Over at Mailanka’s Musing, he throws down a fun post, akin to my Technical Natasha effort, describing the fight between Luke and Vader in The Empire Strikes Back.

It’s a good breakdown, and worth the read.
One thing that came up in the comments was the frequency of blade-to-blade pushing. This is, I believe, referred to as corps-a-corps in fencing and GURPS. 
It’s what happens when you get grip-to-grip, in close combat. Lacking something on your blade to bind the other, or an actual grapple, this tends to not last long, and end with no small amount of blood.

In the various Star Wars movies, though, it goes beyond that. Combatants will frequently stand blade-locked, saber-to-saber. Usually snarling. It does make for dramatic cinema, of course. All that straining. It shows up over and over, too. It was in The Phantom Menace, with an iconic scene of Maul catching both of his Jedi foe’s lightsabers on his staff-saber, and holding them there. It was in Empire, as Luke strains against Vader and Vader contemptuously shoves him away. It was in The Force Awakens. It was all over the place in The Clone Wars and even in Rebels.

We do this all the time, by the way, in Hwarang Kumtoogi, the variant of Korean sword-sport that is practiced in Hwa Rang Do. It’s very close-in work, and used to deny the advantage of reach and proper form for a strike. 

What it’s not, at least when done correctly, is an all-out strain-fest. It’s probing pushes and bumps, looking for a break in rhythm Hwarang Kumtoogi allows dropping to the knees to do leg strikes, so that’s how this usually ends.

But in Star Wars it seems more than that. It seems so much more that I would suggest it’s something perhaps even unique to Star Wars, to lightsabers, or just as a mechanical way of representing something that’s somewhat iconic to the Star Wars lightsaber fighting method.

It’s a grapple

Specifically, it’s usually initiated after a grappling parry, but can also be forced by the combatant. It binds the blades in place without the need for an actual grip, due perhaps to the interaction between the blades themselves. (Blah, blah squishy physics, blah.)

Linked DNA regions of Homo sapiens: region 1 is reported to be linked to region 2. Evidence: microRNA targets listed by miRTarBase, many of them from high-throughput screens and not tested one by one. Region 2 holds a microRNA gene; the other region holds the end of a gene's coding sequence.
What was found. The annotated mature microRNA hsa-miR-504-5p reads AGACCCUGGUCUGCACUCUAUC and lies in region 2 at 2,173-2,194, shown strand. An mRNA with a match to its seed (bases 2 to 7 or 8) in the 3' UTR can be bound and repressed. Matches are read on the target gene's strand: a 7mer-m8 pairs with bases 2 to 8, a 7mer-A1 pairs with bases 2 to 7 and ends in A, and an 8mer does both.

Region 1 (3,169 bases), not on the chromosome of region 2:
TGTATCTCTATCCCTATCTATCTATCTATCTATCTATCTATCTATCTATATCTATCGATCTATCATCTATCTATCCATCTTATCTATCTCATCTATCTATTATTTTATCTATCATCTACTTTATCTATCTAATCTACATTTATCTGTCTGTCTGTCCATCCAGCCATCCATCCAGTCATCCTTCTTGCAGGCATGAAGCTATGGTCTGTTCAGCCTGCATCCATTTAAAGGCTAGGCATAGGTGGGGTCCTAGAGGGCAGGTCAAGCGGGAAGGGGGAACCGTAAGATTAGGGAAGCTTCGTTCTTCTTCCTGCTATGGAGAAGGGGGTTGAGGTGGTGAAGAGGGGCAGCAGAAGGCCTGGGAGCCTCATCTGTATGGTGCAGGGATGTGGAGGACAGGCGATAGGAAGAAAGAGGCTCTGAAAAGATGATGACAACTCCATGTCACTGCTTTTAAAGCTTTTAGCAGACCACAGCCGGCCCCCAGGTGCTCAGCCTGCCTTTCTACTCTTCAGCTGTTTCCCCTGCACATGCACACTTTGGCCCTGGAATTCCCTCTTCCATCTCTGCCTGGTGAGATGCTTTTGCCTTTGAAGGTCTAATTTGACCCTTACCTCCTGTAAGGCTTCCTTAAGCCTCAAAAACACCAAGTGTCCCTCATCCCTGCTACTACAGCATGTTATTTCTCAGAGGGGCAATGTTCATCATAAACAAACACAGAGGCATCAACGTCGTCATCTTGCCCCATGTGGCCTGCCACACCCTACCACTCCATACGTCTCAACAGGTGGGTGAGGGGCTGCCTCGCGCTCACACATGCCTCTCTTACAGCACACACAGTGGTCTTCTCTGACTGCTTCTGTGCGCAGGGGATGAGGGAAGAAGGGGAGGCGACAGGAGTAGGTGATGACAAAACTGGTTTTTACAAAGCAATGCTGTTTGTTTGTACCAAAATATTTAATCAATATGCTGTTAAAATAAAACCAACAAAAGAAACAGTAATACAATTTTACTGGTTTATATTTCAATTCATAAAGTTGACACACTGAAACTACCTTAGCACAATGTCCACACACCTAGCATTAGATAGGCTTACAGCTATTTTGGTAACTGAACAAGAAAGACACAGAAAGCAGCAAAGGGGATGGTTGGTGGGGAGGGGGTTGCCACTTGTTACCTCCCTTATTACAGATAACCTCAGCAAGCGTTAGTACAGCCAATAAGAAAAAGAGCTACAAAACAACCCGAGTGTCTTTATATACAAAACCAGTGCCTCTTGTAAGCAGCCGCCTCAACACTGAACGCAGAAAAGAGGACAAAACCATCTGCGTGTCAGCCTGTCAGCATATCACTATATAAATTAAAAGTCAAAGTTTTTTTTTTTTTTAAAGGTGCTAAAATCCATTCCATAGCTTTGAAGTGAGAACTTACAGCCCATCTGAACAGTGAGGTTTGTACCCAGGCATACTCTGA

But by simulating it as a grapple, you get two key side-effects. 

  • It becomes largely a contest of strength, or control points, which are derived from Trained Strength.
  • It simulates why people don’t just back up or disengage – they cannot.

This was just a though inspired by Daniel’s post. But treating this blade bind as a grapple that you can pull off with either a dedicated attack or the grappling equivalent of an aggressive parry would pretty fairly simulate the movies, and make good use of the GURPS rules without invoking lost fingers and limbs through actual grapples, which in a light-saber context, as well as with Telekinetic force users, might be pretty stupid.

2 thoughts on “Locked blades in GURPS

  1. I don't know about sport fencing or kendo, but in real HEMA, they are called binds, and they are never like what we see in Star Wars and other movies. In GURPS terminology, bind means something like trapping a blade with a sai. This has always bothered me with GURPS Martial Arts. It doesn't seem to know what a bind is in the HEMA sense.

    Here's a good seminar on binds by Guy Windsor.

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